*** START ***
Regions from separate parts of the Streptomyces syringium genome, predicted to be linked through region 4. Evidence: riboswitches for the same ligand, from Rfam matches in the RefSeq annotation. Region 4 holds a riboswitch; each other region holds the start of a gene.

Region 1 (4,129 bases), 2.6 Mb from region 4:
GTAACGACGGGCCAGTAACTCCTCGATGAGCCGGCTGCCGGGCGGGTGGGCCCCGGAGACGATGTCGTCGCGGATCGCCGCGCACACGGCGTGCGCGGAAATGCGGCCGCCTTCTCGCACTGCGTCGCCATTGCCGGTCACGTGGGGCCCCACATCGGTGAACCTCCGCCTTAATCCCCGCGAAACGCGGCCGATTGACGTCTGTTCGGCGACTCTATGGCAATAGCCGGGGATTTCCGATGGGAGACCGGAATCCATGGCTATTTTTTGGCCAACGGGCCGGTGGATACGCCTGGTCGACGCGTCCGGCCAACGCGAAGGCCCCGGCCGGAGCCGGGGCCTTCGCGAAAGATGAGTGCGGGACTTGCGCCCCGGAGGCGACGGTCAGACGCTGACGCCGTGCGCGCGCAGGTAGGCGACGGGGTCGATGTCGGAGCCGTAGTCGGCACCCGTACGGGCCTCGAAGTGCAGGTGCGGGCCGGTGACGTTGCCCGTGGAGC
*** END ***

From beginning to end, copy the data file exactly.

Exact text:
Regions from separate parts of the Streptomyces syringium genome, predicted to be linked through region 4. Evidence: riboswitches for the same ligand, from Rfam matches in the RefSeq annotation. Region 4 holds a riboswitch; each other region holds the start of a gene.

Region 1 (4,129 bases), 2.6 Mb from region 4:
GTAACGACGGGCCAGTAACTCCTCGATGAGCCGGCTGCCGGGCGGGTGGGCCCCGGAGACGATGTCGTCGCGGATCGCCGCGCACACGGCGTGCGCGGAAATGCGGCCGCCTTCTCGCACTGCGTCGCCATTGCCGGTCACGTGGGGCCCCACATCGGTGAACCTCCGCCTTAATCCCCGCGAAACGCGGCCGATTGACGTCTGTTCGGCGACTCTATGGCAATAGCCGGGGATTTCCGATGGGAGACCGGAATCCATGGCTATTTTTTGGCCAACGGGCCGGTGGATACGCCTGGTCGACGCGTCCGGCCAACGCGAAGGCCCCGGCCGGAGCCGGGGCCTTCGCGAAAGATGAGTGCGGGACTTGCGCCCCGGAGGCGACGGTCAGACGCTGACGCCGTGCGCGCGCAGGTAGGCGACGGGGTCGATGTCGGAGCCGTAGTCGGCACCCGTACGGGCCTCGAAGTGCAGGTGCGGGCCGGTGACGTTGCCCGTGGAGC